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Ontario drivers could soon opt for less auto insurance coverage

Traffic uses 401 Highway in Toronto on Wednesday, January 3, 2024. THE CANADIAN PRESS/Chris Young

TORONTO — Ontario drivers could soon cut their insurance costs by opting for less coverage, under reforms proposed in the provincial budget tabled Tuesday.

Medical, rehab and attendant care coverage would still be mandatory, the budget says, but all other benefits would become optional.

If drivers have access to certain benefits through workplace plans, for example, they shouldn't have to pay twice through their auto insurance policy, the government argues.

"This would provide drivers with an opportunity to lower their premiums by taking advantage of a wider range of coverage options to meet their needs," the government wrote in the budget.

The proposed changes also include making auto insurance pay for medical and rehabilitation benefits before drivers put those costs through their extended health-care plans.

The reforms won't necessarily lower auto insurance rates, Finance Minister Peter Bethlenfalvy suggested.

"I don't think this is where we have any sort of specific numbers in terms of the rate of increase or a decrease," he said.

"What we're really focused on is making sure that we provide as much choice and convenience."

The government is also trying to encourage innovation and competition in the market, which could help on prices, Bethlenfalvy said.

NDP Leader Marit Stiles suggested that the people who will choose to have less auto insurance coverage may have to do so for the wrong reasons.

"My concern, and I think the concern of our caucus and our party, is this is going to force Ontarians who are looking for more affordable options frankly to take on an additional risk that they shouldn’t be forced to take on," she said.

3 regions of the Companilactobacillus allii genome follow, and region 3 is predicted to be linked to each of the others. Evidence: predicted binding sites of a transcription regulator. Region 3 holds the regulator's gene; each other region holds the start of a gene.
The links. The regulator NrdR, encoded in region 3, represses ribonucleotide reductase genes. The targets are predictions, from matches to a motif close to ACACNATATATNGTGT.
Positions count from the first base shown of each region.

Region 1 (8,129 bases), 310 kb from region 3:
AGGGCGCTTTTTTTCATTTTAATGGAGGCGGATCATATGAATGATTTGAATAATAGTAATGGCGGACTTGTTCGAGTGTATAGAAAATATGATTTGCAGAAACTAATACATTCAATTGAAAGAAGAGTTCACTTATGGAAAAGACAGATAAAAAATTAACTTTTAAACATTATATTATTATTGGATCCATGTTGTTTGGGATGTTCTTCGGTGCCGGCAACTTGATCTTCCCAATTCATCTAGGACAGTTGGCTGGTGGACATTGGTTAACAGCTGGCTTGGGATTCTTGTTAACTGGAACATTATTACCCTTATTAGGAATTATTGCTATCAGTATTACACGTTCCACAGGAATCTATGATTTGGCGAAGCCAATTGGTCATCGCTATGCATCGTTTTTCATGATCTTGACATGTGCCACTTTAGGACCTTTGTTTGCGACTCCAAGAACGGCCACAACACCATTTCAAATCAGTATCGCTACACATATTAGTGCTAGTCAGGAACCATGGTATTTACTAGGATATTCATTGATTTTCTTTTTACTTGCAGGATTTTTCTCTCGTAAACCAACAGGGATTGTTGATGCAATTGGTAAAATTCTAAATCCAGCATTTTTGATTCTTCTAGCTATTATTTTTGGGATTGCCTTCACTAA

That is already happening, said Laurie Tucker, the president of the Ontario Trial Lawyers Association.

"In my experience dealing with injured people in my practice, very few people actually buy the available optional insurance coverages that are available, even now," Tucker wrote in a statement.

"As Ontarians struggle to pay for housing and put food on the table, many vulnerable consumers will choose not to opt in and then they will be left without adequate coverage in the case of an accident."

The government should have instead fulfilled a commitment it made in 2019 to restore the benefit limit for people seriously injured in collisions to $2 million from $1 million. Making this move instead helps the insurers instead of drivers, Tucker said.

"The decision to allow greater consumer choice takes a page right out of the insurance industry play book," she wrote.

"While consumer choice sounds attractive, when it comes to auto insurance, it means less protection for drivers in the long run. The end result is usually higher profits for insurance companies and less coverage for consumers."

The Progressive Conservatives have also announced auto insurance reforms in previous budgets, and premiums have actually gone up, Stiles noted.

Average premiums have risen by less than 10 per cent since 2019, according to the Financial Services Regulatory Authority of Ontario.

The former Liberal government promised in 2013 to lower rates by an average of 15 per cent by 2015, which then-premier Kathleen Wynne later admitted was a "stretch goal," and at the time they were defeated in 2019 the average rate decrease was about 3.3 per cent.

The Progressive Conservative government has also previously promised to examine the auto insurance industry practice of setting different rates based on postal codes and there is now a pilot project in the works with participating insurers looking at different ways to apply rates by territory.

This report by The Canadian Press was first published March 26, 2024.

Allison Jones, The Canadian Press

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